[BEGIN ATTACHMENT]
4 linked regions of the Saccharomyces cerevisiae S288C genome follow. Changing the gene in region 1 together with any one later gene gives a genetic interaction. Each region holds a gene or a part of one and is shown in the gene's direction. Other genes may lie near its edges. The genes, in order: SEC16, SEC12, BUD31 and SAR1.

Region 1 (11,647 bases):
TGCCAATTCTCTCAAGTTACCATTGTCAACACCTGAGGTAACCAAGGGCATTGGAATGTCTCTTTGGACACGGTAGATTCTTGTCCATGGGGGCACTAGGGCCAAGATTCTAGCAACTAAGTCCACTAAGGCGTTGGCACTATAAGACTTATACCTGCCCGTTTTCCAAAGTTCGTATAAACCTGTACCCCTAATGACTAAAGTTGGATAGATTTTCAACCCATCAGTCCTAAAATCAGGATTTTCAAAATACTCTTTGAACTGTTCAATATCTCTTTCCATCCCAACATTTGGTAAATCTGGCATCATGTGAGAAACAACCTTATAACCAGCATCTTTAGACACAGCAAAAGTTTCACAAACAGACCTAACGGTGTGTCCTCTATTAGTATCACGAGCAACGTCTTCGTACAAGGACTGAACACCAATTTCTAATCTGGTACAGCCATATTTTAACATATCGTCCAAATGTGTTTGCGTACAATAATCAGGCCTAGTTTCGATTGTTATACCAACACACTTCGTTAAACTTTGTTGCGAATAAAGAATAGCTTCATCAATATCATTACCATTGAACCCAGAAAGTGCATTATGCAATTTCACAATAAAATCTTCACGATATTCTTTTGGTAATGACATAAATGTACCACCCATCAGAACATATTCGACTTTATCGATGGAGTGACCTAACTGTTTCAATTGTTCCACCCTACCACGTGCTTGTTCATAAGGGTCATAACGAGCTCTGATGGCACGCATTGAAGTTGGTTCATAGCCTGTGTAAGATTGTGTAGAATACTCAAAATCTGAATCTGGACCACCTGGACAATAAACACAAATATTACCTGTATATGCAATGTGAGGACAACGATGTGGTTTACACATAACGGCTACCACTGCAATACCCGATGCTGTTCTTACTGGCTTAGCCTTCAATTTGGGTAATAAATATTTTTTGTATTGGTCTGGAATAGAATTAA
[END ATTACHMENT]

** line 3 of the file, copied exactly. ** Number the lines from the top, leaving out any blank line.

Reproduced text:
TGCCAATTCTCTCAAGTTACCATTGTCAACACCTGAGGTAACCAAGGGCATTGGAATGTCTCTTTGGACACGGTAGATTCTTGTCCATGGGGGCACTAGGGCCAAGATTCTAGCAACTAAGTCCACTAAGGCGTTGGCACTATAAGACTTATACCTGCCCGTTTTCCAAAGTTCGTATAAACCTGTACCCCTAATGACTAAAGTTGGATAGATTTTCAACCCATCAGTCCTAAAATCAGGATTTTCAAAATACTCTTTGAACTGTTCAATATCTCTTTCCATCCCAACATTTGGTAAATCTGGCATCATGTGAGAAACAACCTTATAACCAGCATCTTTAGACACAGCAAAAGTTTCACAAACAGACCTAACGGTGTGTCCTCTATTAGTATCACGAGCAACGTCTTCGTACAAGGACTGAACACCAATTTCTAATCTGGTACAGCCATATTTTAACATATCGTCCAAATGTGTTTGCGTACAATAATCAGGCCTAGTTTCGATTGTTATACCAACACACTTCGTTAAACTTTGTTGCGAATAAAGAATAGCTTCATCAATATCATTACCATTGAACCCAGAAAGTGCATTATGCAATTTCACAATAAAATCTTCACGATATTCTTTTGGTAATGACATAAATGTACCACCCATCAGAACATATTCGACTTTATCGATGGAGTGACCTAACTGTTTCAATTGTTCCACCCTACCACGTGCTTGTTCATAAGGGTCATAACGAGCTCTGATGGCACGCATTGAAGTTGGTTCATAGCCTGTGTAAGATTGTGTAGAATACTCAAAATCTGAATCTGGACCACCTGGACAATAAACACAAATATTACCTGTATATGCAATGTGAGGACAACGATGTGGTTTACACATAACGGCTACCACTGCAATACCCGATGCTGTTCTTACTGGCTTAGCCTTCAATTTGGGTAATAAATATTTTTTGTATTGGTCTGGAATAGAATTAA